Dorna Sports CEO Carmelo Ezpeleta has recently visited India to meet with authorities and potential event promoter Fairstreet Sports. The visit began at the spectacular Buddh International Circuit, right outside New Delhi, which would be the target venue to host the possible MotoGP™ event.

Thereafter, the delegation also travelled to Lucknow, the capital of Uttar Pradesh, the region in which the circuit is located, to meet with Uttar Pradesh Chief Minister, Mr Yogi Adityanath and Industrial Development Minister Mr Nand Gopal “Nandi”.

Finally the visit ended with a presentation in New Delhi to local media and representatives of the motorcycling industry, which showcased the great expectation the country has for MotoGP™.

Dorna CEO Carmelo Ezpeleta: "India is a huge country and market, and an especially important one for the two-wheeled industry and MotoGP as a sport. The Championship has a huge fan base there and being able to hold a MotoGP event in India would be both an incredible spectacle for our fans at the same time as allowing us to continue to grow the sport in the region, which is hugely important for our all our partners and the manufacturers in particular given the hundreds of millions of two-wheeled vehicles on its roads. We would love to be able to see this project through and bring these incredible MotoGP bikes to race in front of the Indian fans.

"At MotoGP we are committed to our fans and aim to make the sport accessible to all, regardless of where they are, who they are or their economic status. Motorcycles are an incredible tool for transportation and in many areas of the world they drive society, providing economic mobility and powering families around the world. Racing in India would be a reflection of our commitment to open the doors to the sport as widely as we can, and would be and an important achievement for the Championship."

Union Sports Minister Shri Anurag Thakur, during the meeting with Fairstreet Sports team, added: “It’s a historical day for the sporting and automobile industry and a befitting tribute to the Azadai Ka Amrit Maha Utsav celebrations, marking India’s befitting arrival in the global platform of motorsport. India could potentially be one of MotoGP’s biggest markets in terms of viewership as well as revenue.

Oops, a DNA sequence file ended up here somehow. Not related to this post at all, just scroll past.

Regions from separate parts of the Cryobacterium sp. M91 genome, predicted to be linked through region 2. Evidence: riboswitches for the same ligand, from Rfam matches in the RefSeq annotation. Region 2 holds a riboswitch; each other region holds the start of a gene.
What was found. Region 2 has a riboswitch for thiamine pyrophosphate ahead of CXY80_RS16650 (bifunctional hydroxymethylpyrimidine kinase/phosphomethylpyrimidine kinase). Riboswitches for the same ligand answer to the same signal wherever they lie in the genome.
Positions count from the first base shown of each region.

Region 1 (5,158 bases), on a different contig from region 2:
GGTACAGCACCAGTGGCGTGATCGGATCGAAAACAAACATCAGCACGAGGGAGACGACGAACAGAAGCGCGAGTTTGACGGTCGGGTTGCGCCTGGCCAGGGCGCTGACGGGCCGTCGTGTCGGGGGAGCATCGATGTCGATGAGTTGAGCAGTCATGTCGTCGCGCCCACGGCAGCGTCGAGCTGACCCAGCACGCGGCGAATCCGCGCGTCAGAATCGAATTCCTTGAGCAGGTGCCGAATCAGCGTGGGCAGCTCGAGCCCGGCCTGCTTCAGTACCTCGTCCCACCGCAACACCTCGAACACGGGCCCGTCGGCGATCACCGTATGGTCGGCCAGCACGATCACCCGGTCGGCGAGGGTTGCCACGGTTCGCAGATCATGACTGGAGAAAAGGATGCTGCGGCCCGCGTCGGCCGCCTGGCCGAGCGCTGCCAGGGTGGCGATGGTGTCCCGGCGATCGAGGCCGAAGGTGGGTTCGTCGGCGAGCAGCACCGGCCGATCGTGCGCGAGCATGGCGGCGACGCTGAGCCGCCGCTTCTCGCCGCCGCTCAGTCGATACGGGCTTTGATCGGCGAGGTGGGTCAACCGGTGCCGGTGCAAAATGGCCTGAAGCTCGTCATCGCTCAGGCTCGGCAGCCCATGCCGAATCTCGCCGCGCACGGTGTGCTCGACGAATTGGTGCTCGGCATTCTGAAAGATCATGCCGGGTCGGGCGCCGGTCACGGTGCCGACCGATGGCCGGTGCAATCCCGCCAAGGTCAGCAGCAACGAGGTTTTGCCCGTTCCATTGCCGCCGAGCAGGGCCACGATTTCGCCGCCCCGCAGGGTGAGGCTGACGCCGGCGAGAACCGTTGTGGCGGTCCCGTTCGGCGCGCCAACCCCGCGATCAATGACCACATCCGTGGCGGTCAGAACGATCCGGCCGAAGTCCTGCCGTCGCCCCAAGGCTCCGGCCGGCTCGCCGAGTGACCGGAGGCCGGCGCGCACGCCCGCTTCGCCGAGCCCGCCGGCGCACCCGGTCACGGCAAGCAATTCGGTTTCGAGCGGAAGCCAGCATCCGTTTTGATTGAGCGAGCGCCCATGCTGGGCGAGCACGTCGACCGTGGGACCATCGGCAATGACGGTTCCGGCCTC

"MotoGP is a critical asset thanks to the viewer loyalty that the sport enjoys and the competitive nature it embodies, already reaching nearly half a billion homes around the world. Dorna Sports, the sole commercial and television rights holder, produces the world feed television coverage of each Grand Prix throughout the season, from acquisition to distribution, as part of a 360 degree event management philosophy."

Mr Yogi Adityanath, Chief Minister, Uttar Pradesh: "It is a matter of great pride for Uttar Pradesh to host such a globally prestigious mega sports event. Not only will the event boost the hospitality and tourism sectors, but it will also put UP on the global platform. Our government will provide all the necessary support to make this event a huge success."

Shri Nand Gopal “Nandi”, Cabinet Minister, Government of Uttar Pradesh for Industrial Development, Export Promotion, NRI, Investment Promotion, said, "The event will not only be a boon to motorcycle racing fans but also provide a major impetus to the economy by generating an influx of foreign investments and ushering in advancement in the personal transportation industry which would transcend into global investments and a preferred destination for OEM’s in the state of Uttar Pradesh."

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Comments

Overall, this is not going to do Dorna or MotoGP any good. I'm all for pragmatic management but sometimes it's best to turn down the money in favour of moral reputation. 

Tilke, and... ah yes, Tilke. More unnatural shapes and awkward/clinical/technical demands from the riders. Hopefully these tracks bring more to the action than safety concerns and processional racing.

I understand Dorna wanting to look into new markets and countries but slowly letting go of European tracks one by one doesn't seem like a real good decision. There are a lot of race fans in Europe and for riders (and mechanics etc etc) it must be nice to be somewhat close to home sometimes. Not to mention all the jet lags that'll plague the riders & crew and timezones that they have to fly through going from one Asian country to another. That must be exhausting with the increase of non-European countries. At least in Europe is there's a maximum difference of +/- 1 hour. I wonder if MotoGP will lose EU viewers when they put their sights on Asia and the Middle East (read: oil).